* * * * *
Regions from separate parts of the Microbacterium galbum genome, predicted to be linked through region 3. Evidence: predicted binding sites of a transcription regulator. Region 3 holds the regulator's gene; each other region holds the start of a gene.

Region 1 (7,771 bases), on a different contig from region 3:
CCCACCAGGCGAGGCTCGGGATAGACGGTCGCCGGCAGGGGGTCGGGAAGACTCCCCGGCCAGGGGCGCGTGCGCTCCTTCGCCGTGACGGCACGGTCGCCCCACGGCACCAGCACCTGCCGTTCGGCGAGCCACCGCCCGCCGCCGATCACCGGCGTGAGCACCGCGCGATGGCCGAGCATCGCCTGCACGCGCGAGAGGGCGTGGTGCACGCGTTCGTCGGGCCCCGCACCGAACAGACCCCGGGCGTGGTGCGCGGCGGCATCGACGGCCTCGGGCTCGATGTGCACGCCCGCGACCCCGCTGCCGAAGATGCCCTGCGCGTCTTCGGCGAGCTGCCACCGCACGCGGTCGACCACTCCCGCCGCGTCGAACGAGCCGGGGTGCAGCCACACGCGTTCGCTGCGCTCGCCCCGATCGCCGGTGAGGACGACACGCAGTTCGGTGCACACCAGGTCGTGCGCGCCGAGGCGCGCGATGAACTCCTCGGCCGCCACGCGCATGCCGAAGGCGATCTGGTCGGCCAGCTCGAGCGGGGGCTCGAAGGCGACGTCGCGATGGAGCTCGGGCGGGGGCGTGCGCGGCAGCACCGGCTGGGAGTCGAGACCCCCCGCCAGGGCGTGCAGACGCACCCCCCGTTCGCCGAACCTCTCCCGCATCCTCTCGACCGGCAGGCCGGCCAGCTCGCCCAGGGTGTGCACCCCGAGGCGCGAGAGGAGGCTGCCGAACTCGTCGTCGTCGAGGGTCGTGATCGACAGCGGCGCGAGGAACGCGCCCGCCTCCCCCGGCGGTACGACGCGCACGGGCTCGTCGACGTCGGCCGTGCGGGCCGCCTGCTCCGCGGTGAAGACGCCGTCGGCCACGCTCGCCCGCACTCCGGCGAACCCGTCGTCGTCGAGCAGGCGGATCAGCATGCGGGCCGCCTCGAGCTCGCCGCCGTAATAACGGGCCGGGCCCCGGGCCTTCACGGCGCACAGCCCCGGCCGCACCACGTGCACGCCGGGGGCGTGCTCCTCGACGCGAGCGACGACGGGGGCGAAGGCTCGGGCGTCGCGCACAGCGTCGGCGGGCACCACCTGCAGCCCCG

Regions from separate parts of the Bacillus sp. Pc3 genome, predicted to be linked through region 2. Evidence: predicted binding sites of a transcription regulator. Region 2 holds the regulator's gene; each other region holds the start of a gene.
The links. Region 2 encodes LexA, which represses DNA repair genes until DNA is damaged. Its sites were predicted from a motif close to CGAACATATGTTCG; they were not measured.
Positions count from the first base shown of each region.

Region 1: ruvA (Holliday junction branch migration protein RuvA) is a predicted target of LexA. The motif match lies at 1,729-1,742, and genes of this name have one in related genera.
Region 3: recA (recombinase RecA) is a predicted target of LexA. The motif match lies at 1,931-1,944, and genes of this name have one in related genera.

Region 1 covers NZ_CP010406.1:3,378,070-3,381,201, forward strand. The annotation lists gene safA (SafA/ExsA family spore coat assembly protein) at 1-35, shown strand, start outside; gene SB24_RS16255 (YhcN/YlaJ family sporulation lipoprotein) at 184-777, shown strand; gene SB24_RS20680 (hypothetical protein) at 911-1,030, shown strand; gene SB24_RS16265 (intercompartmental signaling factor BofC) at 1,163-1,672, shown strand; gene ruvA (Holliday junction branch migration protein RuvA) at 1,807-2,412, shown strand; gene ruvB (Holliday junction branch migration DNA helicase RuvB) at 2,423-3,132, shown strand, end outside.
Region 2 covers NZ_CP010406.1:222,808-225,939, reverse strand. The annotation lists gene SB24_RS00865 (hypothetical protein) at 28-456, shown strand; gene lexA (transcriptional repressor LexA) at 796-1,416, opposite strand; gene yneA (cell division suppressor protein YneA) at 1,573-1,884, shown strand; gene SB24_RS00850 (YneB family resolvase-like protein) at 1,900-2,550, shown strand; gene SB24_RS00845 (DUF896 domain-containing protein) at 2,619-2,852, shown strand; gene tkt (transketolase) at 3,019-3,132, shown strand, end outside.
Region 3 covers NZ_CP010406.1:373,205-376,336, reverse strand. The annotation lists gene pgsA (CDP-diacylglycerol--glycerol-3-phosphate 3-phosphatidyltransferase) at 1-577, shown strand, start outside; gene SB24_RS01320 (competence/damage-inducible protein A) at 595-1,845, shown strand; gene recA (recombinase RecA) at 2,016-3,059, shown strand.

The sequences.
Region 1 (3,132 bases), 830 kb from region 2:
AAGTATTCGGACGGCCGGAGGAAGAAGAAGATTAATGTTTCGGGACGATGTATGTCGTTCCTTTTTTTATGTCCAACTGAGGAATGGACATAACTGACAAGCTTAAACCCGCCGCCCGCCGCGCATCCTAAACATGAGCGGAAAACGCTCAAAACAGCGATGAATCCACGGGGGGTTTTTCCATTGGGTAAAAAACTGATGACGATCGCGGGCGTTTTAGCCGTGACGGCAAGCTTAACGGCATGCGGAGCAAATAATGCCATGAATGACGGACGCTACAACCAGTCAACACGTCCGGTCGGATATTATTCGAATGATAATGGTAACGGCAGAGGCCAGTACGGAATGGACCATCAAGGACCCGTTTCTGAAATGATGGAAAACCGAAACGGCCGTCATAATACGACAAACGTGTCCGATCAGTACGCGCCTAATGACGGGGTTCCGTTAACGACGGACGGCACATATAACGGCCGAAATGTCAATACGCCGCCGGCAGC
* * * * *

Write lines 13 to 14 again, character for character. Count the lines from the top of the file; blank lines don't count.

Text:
Region 1 (3,132 bases), 830 kb from region 2:
AAGTATTCGGACGGCCGGAGGAAGAAGAAGATTAATGTTTCGGGACGATGTATGTCGTTCCTTTTTTTATGTCCAACTGAGGAATGGACATAACTGACAAGCTTAAACCCGCCGCCCGCCGCGCATCCTAAACATGAGCGGAAAACGCTCAAAACAGCGATGAATCCACGGGGGGTTTTTCCATTGGGTAAAAAACTGATGACGATCGCGGGCGTTTTAGCCGTGACGGCAAGCTTAACGGCATGCGGAGCAAATAATGCCATGAATGACGGACGCTACAACCAGTCAACACGTCCGGTCGGATATTATTCGAATGATAATGGTAACGGCAGAGGCCAGTACGGAATGGACCATCAAGGACCCGTTTCTGAAATGATGGAAAACCGAAACGGCCGTCATAATACGACAAACGTGTCCGATCAGTACGCGCCTAATGACGGGGTTCCGTTAACGACGGACGGCACATATAACGGCCGAAATGTCAATACGCCGCCGGCAGC